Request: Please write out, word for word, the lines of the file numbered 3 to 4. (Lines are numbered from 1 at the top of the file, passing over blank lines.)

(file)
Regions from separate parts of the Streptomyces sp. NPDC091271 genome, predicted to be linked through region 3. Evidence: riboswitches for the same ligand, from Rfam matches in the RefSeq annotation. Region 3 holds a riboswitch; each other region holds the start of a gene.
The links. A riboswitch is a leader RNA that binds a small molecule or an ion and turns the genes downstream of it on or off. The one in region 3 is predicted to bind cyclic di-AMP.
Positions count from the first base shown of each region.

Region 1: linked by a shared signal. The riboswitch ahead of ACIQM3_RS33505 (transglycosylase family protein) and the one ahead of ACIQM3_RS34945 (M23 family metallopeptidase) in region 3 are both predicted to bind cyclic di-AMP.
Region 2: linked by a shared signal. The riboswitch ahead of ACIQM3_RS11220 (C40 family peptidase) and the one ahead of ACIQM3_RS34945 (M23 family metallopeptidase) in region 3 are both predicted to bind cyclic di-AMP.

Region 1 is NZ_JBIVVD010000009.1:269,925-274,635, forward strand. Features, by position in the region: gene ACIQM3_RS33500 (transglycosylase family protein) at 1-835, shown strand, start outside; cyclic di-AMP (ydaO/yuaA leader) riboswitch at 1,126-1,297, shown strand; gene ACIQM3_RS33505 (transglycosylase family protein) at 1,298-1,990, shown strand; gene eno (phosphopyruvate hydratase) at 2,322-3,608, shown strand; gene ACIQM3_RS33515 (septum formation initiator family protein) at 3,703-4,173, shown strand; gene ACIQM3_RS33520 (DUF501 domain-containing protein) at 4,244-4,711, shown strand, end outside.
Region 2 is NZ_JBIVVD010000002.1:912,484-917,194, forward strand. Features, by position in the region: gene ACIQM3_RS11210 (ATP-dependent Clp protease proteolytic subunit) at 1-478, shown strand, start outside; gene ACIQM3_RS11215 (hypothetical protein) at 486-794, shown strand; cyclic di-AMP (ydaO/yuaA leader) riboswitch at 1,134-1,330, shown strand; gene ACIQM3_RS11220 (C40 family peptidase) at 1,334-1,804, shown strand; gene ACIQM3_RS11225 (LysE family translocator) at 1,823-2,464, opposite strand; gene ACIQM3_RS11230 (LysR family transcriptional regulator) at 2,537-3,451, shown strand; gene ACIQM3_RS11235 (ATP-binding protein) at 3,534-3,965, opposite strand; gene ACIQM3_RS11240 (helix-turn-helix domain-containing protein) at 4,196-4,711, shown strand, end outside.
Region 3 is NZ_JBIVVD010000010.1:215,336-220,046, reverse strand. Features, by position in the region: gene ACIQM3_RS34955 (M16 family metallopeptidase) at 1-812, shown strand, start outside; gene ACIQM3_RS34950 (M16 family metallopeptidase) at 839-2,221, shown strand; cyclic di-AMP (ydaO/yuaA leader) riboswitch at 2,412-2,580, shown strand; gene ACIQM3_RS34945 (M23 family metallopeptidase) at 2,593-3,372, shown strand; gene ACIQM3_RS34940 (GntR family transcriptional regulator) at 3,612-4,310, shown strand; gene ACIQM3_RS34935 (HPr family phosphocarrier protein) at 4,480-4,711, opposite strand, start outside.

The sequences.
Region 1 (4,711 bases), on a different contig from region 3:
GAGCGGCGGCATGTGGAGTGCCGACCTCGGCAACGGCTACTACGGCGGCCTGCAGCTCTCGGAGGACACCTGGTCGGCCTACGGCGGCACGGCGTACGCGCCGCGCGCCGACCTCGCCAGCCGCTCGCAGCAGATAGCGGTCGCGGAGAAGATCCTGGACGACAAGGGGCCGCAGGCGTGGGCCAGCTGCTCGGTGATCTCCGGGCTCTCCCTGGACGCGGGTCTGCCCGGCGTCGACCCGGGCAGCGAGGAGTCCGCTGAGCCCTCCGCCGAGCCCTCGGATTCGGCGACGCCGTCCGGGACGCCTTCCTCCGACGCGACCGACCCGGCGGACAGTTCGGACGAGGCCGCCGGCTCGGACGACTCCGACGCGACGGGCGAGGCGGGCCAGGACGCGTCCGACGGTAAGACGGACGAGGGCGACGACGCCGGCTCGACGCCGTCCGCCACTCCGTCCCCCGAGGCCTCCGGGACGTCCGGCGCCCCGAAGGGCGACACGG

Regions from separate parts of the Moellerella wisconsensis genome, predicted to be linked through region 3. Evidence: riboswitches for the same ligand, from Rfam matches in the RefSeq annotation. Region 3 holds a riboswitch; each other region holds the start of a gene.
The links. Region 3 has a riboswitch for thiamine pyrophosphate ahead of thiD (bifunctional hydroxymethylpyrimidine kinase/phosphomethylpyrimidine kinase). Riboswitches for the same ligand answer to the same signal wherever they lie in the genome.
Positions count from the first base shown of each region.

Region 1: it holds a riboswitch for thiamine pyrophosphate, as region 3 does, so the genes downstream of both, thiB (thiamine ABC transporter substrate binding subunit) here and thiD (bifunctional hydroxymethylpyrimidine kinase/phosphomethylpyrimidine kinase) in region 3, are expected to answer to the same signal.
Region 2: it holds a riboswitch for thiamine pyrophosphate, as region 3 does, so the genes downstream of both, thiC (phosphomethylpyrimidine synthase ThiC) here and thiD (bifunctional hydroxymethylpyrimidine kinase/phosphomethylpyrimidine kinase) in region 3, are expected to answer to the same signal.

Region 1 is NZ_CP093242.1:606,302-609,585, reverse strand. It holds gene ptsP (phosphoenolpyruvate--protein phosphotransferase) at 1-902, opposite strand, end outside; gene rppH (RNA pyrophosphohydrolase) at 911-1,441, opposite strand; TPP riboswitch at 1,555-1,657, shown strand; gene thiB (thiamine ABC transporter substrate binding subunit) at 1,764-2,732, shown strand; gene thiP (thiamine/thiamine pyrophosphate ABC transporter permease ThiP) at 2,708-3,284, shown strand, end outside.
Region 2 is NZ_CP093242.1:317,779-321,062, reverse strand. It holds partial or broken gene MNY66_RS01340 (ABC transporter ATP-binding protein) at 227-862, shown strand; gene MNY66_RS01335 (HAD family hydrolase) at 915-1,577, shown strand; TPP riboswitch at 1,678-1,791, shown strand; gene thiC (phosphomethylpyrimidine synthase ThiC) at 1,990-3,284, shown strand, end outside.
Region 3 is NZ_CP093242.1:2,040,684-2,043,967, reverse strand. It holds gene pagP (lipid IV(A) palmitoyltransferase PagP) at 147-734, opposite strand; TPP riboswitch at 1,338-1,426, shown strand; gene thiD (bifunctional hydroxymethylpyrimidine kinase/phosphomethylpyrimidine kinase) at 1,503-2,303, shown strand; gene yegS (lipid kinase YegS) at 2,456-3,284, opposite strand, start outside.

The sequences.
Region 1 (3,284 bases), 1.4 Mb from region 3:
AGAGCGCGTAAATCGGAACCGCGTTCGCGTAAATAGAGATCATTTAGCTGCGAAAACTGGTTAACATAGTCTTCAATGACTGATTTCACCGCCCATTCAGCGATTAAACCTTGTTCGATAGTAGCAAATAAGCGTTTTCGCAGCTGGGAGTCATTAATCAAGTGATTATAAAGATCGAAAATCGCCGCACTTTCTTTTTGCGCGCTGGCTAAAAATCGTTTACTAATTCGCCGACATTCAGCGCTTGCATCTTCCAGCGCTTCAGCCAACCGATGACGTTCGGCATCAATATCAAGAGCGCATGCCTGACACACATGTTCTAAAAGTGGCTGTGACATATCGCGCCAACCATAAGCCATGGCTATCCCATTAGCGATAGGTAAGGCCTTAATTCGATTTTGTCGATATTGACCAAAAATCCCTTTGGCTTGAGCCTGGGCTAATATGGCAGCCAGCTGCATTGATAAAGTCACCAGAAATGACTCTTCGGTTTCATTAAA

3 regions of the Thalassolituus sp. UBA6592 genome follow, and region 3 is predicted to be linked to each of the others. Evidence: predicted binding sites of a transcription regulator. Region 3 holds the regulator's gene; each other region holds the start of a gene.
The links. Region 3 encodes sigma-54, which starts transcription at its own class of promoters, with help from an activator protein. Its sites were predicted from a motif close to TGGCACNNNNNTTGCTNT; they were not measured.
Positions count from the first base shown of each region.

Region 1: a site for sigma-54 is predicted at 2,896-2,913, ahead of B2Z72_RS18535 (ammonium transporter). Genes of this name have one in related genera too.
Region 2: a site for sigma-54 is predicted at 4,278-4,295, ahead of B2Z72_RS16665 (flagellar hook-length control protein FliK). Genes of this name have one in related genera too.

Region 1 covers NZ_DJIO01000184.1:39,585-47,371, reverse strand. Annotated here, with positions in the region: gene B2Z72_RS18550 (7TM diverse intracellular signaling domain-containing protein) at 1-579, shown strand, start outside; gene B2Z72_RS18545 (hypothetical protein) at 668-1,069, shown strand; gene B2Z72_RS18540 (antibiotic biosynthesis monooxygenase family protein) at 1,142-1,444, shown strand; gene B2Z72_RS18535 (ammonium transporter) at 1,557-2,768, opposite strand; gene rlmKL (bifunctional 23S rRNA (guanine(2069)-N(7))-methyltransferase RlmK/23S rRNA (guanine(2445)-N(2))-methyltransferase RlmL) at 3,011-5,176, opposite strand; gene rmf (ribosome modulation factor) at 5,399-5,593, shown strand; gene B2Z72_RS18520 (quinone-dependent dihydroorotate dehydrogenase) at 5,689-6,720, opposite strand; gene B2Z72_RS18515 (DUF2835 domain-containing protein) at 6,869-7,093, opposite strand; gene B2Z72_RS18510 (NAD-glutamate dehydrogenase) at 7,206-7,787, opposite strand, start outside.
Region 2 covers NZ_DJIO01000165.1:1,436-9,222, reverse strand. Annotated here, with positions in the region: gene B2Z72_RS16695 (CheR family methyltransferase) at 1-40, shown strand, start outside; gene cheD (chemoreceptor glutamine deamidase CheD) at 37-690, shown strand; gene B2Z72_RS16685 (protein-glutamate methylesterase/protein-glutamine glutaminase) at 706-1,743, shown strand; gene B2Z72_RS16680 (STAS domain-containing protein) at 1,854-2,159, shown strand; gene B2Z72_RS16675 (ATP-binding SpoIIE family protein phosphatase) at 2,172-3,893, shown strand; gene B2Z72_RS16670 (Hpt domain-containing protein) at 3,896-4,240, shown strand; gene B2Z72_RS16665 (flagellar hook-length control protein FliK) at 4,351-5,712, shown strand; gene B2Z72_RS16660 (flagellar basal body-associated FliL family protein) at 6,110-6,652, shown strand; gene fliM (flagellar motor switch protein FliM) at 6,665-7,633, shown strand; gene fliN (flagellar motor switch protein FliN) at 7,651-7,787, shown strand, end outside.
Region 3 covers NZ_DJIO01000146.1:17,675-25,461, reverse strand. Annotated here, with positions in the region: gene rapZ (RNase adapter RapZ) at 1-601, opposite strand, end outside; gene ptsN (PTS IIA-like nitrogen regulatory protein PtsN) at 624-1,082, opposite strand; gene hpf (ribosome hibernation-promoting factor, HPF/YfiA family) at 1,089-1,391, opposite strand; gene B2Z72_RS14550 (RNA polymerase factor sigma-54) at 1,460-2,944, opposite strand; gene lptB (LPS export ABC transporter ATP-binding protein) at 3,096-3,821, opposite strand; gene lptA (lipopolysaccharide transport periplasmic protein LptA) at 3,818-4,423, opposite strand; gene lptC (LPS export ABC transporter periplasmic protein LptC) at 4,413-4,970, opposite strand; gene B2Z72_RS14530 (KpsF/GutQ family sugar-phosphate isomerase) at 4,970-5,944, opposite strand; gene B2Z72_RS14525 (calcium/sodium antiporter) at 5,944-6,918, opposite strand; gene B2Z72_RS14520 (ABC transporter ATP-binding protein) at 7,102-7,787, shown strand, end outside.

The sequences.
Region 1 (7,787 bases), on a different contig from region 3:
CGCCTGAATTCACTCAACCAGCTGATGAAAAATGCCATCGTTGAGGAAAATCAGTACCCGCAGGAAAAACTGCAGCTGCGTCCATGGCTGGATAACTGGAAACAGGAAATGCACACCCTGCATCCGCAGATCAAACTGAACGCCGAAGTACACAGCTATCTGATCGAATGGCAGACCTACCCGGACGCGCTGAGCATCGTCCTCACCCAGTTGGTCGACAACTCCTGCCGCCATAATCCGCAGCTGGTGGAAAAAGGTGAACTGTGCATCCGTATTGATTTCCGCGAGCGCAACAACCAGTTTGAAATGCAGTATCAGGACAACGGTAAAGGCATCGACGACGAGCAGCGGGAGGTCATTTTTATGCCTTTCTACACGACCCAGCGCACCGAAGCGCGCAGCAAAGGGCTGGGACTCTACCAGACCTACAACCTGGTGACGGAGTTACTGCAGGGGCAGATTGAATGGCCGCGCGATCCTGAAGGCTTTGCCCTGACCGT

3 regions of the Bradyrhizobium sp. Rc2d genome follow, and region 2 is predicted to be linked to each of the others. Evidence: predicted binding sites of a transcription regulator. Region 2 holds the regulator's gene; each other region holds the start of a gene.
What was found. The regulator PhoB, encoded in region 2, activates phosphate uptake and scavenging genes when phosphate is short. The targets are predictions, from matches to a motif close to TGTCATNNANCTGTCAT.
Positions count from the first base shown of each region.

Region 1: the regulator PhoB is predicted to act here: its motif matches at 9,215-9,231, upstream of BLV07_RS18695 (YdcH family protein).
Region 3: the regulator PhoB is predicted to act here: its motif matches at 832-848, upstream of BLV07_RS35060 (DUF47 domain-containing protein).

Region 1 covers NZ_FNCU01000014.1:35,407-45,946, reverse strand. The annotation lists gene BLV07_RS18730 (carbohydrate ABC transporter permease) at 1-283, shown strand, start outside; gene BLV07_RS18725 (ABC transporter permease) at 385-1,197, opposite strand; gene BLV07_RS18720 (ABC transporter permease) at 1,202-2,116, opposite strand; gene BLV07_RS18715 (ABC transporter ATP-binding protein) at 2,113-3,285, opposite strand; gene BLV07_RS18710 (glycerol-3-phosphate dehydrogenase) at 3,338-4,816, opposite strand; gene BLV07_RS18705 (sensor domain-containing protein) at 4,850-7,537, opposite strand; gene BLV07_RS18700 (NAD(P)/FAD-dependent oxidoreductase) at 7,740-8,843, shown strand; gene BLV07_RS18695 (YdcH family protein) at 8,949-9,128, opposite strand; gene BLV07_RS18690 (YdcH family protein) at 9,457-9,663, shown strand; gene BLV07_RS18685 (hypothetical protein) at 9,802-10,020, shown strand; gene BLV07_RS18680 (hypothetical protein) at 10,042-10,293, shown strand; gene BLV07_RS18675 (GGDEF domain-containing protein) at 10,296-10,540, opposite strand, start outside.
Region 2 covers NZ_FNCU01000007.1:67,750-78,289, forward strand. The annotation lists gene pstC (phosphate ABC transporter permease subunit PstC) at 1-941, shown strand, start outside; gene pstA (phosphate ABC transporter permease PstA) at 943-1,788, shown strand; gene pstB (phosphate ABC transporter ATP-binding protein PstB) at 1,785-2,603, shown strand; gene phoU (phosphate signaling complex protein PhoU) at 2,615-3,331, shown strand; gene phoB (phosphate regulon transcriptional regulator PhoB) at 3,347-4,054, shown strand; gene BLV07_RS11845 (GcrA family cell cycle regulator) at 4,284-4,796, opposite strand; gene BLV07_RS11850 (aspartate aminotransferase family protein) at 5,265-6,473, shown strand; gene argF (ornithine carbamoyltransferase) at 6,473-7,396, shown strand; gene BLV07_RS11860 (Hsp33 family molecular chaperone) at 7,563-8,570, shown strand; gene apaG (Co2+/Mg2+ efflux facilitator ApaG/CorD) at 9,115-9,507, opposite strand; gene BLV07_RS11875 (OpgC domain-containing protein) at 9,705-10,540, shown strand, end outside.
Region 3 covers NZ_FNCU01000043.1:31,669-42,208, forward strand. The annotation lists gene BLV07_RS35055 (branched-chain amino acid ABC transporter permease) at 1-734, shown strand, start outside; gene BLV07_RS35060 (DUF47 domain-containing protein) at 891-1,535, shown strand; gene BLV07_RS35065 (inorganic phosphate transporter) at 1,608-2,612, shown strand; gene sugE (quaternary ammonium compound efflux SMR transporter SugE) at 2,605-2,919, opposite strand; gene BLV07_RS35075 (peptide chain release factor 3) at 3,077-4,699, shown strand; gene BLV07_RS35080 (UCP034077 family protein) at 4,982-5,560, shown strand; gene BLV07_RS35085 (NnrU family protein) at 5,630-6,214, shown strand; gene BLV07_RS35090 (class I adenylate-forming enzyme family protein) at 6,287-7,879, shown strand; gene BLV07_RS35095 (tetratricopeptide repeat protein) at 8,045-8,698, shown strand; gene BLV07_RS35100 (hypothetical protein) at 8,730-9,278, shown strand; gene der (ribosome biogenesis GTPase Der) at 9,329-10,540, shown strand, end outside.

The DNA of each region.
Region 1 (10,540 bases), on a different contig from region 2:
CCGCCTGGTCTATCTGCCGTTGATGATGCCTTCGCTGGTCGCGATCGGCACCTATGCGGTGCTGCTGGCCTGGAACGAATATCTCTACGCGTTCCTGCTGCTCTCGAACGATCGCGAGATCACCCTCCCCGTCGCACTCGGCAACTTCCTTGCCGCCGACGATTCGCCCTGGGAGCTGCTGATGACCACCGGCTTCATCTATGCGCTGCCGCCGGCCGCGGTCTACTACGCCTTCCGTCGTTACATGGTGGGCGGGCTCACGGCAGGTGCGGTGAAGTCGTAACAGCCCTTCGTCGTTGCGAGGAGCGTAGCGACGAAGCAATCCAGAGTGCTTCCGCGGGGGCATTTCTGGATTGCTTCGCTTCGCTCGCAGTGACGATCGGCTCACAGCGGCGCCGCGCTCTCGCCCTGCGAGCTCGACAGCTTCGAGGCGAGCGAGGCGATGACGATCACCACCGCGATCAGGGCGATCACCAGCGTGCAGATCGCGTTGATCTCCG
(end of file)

Positions count from the first base shown of each region.

Region 1: linked by a shared signal. The riboswitch ahead of ACIQM3_RS33505 (transglycosylase family protein) and the one ahead of ACIQM3_RS34945 (M23 family metallopeptidase) in region 3 are both predicted to bind cyclic di-AMP.